Author: Erin Lange
Genre: YA Contemporary
Summary (from Goodreads)
A lonely obese boy everyone calls “Butter” is about to make history. He is going to eat himself to death-live on the Internet-and everyone is invited to watch. When he first makes the announcement online to his classmates, Butter expects pity, insults, and possibly sheer indifference. What he gets are morbid cheerleaders rallying around his deadly plan. Yet as their dark encouragement grows, it begins to feel a lot like popularity. And that feels good. But what happens when Butter reaches his suicide deadline? Can he live with the fallout if he doesn’t go through with his plans?
There are books that are just uncomfortable to read. Books that crawl under your skin and sink their claws into your tender parts. In a good way. Books that challenge you to think and face up to ugliness. Books that pose difficult questions without easy answers.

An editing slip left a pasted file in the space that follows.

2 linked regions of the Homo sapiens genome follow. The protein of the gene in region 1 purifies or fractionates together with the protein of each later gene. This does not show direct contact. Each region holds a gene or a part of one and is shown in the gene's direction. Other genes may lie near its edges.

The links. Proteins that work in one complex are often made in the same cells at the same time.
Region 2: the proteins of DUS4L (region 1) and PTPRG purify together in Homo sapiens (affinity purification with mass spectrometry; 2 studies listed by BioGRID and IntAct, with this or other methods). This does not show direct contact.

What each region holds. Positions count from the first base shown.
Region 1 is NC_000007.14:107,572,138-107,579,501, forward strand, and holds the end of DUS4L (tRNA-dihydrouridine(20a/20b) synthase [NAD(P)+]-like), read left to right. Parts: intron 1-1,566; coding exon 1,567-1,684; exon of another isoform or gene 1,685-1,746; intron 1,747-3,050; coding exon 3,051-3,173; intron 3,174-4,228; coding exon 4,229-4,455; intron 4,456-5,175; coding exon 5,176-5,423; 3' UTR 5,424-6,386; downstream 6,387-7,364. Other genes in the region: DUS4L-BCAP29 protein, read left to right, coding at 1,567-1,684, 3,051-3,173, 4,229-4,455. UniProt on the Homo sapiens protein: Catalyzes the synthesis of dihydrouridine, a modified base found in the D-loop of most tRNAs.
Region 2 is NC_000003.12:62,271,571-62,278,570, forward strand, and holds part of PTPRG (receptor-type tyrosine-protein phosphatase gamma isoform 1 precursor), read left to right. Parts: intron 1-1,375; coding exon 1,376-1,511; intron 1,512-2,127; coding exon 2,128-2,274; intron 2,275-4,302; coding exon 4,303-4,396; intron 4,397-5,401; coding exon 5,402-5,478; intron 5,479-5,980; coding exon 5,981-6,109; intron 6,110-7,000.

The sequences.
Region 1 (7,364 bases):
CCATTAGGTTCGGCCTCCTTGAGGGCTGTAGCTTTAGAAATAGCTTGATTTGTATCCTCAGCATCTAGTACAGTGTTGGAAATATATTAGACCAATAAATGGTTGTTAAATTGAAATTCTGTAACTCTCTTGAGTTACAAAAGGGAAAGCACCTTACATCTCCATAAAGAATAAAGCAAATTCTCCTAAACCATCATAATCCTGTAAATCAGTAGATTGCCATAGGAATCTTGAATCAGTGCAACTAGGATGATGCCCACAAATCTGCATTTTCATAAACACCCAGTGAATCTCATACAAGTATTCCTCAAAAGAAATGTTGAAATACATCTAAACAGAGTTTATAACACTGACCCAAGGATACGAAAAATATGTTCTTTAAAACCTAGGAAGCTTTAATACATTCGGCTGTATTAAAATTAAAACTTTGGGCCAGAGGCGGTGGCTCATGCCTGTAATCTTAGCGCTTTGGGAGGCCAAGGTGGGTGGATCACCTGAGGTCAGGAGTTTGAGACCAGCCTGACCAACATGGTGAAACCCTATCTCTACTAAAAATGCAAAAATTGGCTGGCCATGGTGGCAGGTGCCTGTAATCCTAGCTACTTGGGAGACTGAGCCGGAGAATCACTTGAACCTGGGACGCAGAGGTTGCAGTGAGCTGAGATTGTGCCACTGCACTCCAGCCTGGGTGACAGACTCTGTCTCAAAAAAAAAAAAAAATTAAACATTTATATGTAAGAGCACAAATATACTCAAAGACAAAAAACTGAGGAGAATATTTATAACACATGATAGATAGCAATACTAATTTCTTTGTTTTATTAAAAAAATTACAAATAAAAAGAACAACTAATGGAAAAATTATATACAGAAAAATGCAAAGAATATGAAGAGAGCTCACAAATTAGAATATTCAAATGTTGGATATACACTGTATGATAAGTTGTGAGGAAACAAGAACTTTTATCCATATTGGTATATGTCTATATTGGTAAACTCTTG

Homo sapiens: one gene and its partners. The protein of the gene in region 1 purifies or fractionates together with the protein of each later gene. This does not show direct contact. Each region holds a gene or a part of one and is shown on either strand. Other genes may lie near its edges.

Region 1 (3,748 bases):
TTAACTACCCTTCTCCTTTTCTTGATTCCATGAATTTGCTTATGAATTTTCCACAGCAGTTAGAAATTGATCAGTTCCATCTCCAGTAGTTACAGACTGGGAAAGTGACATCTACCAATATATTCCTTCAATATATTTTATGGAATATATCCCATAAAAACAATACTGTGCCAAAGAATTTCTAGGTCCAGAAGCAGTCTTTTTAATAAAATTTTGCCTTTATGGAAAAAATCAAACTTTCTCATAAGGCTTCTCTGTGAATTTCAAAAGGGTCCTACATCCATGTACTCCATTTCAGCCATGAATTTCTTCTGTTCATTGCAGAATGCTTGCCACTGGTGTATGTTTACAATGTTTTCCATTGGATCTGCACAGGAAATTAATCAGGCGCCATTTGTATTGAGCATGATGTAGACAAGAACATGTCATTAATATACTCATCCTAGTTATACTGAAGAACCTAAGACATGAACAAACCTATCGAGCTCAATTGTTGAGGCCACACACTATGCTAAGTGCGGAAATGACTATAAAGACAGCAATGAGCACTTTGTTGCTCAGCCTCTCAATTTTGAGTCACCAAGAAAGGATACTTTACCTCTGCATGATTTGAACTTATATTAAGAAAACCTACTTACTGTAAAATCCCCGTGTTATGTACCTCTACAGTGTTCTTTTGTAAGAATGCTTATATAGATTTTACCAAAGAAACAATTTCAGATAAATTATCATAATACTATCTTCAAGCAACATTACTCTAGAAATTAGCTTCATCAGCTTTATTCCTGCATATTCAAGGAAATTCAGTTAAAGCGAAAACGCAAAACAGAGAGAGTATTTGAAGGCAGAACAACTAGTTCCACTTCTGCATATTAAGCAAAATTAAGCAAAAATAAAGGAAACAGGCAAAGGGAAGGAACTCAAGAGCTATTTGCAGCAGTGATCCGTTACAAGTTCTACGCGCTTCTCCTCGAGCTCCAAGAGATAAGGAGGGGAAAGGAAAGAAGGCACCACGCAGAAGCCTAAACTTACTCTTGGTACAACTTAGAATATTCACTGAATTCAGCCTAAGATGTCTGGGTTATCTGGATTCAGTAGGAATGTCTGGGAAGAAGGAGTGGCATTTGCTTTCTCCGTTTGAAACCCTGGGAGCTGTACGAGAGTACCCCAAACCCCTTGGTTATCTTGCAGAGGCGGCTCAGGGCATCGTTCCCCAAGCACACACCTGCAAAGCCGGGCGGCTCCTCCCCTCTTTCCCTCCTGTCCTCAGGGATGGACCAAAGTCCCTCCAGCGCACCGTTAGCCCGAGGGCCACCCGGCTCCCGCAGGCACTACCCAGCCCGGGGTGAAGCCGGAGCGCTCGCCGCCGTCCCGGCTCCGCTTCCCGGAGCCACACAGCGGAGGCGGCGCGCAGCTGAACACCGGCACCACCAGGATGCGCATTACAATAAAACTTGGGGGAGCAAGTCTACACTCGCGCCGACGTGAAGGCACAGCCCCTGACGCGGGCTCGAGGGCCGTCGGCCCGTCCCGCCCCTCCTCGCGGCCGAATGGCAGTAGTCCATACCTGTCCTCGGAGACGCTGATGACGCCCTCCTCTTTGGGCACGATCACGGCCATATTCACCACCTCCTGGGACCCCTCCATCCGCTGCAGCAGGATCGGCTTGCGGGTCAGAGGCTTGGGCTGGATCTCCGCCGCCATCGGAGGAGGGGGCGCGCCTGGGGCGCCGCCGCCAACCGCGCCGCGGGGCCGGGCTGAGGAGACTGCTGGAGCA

Butter is one of those books. And for a book about suicide, the irony is that most of the discomforting stuff actually doesn’t have to do with that.
My favourite part about this story was the spare, but telling way Lange portrayed Butter’s family. You could totally understand how he got to the size he was, how he developed the issues he did, just from how his parents behaved and responded to him. It seemed like a very realistic – and troubling – portrait.
I don’t really want to say much more than that – it’s a book that really needs to be read. It’s powerful and moving, and I think one that will be remembered as a classic in years to come.
This book has been shortlisted for the Staffordshire Young Teen Fiction Awards